The theme of the last compilation is balance. In art and design, balance is when visual elements such as lines, shapes and colors create a kind of stability in the composition. It influences the emotional impact of a work of art but also of a design, and can convey calm but also tension. In picture number 3 we see a harmonious composition by Brazilian artist Fernanda Gomes. The sculpture consists of three main components that are in a finely balanced relationship to one another. This balance of the composition creates a playful tension and radiates a natural harmony. Gomes works with everyday materials and creates most of her artworks directly in the exhibition space.

The next picture (No. 4) shows the “Phase” lamp by Japanese designer Baku Sakashita. The lamp is part of a collection of several lamps representing the phases of the moon. Each piece combines a round disc symbolizing the moon and an LED light connected by a filigree black arc. These two elements form a harmonious balance.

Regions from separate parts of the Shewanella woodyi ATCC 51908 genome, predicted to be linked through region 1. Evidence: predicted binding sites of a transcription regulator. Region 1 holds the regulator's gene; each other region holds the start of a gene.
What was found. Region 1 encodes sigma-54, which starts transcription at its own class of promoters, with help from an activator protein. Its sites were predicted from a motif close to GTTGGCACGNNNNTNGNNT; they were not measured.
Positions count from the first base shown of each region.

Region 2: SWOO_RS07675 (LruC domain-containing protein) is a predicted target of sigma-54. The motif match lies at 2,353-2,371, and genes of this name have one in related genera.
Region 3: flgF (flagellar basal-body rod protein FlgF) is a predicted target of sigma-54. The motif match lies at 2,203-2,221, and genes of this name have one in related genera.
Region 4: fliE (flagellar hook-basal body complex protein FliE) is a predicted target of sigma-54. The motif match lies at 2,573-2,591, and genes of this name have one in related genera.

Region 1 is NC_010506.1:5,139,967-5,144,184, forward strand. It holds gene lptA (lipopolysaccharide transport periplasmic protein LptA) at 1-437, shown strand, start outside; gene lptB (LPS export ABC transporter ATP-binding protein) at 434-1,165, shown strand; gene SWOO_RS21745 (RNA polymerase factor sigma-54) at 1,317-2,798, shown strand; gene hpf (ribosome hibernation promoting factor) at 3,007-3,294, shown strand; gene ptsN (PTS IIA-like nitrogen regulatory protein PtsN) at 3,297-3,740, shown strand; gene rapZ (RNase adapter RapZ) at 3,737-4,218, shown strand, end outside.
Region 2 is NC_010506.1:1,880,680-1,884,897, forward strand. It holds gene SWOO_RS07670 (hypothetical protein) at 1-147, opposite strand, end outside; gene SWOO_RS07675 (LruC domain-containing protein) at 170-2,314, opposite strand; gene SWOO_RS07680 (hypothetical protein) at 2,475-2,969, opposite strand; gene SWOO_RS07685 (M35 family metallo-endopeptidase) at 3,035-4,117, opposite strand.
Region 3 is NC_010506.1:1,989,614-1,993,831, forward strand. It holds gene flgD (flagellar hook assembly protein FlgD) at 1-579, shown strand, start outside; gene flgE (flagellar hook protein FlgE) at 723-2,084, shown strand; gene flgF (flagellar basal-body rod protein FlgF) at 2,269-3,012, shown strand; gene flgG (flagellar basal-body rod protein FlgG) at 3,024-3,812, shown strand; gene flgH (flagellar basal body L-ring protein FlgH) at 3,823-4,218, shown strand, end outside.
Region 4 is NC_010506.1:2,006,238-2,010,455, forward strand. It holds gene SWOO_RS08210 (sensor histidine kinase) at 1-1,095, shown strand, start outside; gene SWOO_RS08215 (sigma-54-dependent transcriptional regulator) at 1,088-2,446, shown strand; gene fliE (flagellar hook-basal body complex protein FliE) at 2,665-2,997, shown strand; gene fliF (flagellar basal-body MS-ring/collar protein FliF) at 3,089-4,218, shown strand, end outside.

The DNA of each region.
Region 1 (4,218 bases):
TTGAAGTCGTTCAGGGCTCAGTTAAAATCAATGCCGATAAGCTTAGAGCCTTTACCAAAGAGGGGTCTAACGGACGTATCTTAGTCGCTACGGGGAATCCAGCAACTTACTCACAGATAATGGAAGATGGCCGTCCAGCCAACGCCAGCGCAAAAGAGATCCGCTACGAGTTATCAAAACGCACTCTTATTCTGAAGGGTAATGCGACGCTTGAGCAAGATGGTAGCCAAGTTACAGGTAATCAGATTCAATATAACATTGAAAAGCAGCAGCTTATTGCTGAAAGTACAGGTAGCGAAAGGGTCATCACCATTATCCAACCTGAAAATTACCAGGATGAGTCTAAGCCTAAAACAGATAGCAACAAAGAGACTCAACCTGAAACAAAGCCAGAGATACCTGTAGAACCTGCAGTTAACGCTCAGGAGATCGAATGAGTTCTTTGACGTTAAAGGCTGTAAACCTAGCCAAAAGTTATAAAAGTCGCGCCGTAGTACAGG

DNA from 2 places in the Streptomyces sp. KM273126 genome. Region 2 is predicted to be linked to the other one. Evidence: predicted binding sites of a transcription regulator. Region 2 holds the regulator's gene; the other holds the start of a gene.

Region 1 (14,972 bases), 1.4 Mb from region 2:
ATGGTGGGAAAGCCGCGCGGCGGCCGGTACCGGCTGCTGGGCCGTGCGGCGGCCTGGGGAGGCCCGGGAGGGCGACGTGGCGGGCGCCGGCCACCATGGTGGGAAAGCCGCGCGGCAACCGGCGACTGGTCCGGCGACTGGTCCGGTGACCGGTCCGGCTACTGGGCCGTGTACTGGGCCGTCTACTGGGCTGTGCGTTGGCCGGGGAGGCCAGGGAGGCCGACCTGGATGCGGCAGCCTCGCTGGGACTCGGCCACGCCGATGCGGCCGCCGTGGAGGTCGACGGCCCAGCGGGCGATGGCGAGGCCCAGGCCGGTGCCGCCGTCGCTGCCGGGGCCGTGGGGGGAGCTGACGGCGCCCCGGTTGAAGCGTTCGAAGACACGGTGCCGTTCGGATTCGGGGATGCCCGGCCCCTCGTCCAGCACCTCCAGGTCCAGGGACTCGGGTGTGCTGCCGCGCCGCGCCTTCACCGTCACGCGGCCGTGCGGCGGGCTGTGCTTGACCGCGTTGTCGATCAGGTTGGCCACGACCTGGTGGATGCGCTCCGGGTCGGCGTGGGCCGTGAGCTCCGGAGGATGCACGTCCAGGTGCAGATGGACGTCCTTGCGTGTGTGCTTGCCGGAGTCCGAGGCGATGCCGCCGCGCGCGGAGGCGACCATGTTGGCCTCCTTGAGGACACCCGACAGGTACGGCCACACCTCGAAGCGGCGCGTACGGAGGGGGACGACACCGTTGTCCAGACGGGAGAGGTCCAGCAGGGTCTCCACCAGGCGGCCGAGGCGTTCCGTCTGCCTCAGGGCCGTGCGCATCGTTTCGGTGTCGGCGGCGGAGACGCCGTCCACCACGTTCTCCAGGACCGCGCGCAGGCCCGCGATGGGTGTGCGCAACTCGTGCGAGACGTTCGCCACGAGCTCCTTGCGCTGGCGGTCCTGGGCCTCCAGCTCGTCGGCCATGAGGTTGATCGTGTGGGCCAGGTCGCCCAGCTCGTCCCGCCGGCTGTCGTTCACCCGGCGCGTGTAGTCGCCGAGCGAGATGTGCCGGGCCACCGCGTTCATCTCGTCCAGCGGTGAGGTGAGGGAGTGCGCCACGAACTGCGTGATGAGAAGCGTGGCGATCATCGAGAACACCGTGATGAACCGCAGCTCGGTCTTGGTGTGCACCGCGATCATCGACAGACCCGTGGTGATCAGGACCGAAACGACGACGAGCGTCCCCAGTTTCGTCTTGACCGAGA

Image 3: Fernanda Gomes, Untitled, 2019, Driftwood, wood, stone © The artist, Image Courtesy Peter Freeman, Photo by Nicholas Knight
Image 3: Fernanda Gomes, Untitled, 2019, Driftwood, wood, stone © The artist, Image Courtesy Peter Freeman, Photo by Nicholas Knight
Image 4: Phase Lighting Collection By Baku Sakashita
Image 4: Phase Lighting Collection By Baku Sakashita
Image 5: Pierre Soulages, Peinture 65 x 92 cm, 26 Octobre 1961, 1961, Oil on canvas, 65 × 92 cm © The Artist, Image Courtesy Perrotin
Image 5: Pierre Soulages, Peinture 65 x 92 cm, 26 Octobre 1961, 1961, Oil on canvas, 65 × 92 cm © The Artist, Image Courtesy Perrotin

And the last picture (No. 5) for this edition features a small-format painting by French artist Pierre Soulages. Soulages uses bold, vertically and horizontally aligned black brushstrokes. How he has applied the paint suggests a certain randomness, yet the composition reveals an almost intuitive harmony and balance.

Aesence is an independent art and design publication dedicated to minimalist aesthetics. Founded out of a deep appreciation and fascination, Aesence aims to promote awareness and appreciation of minimalism in art and design.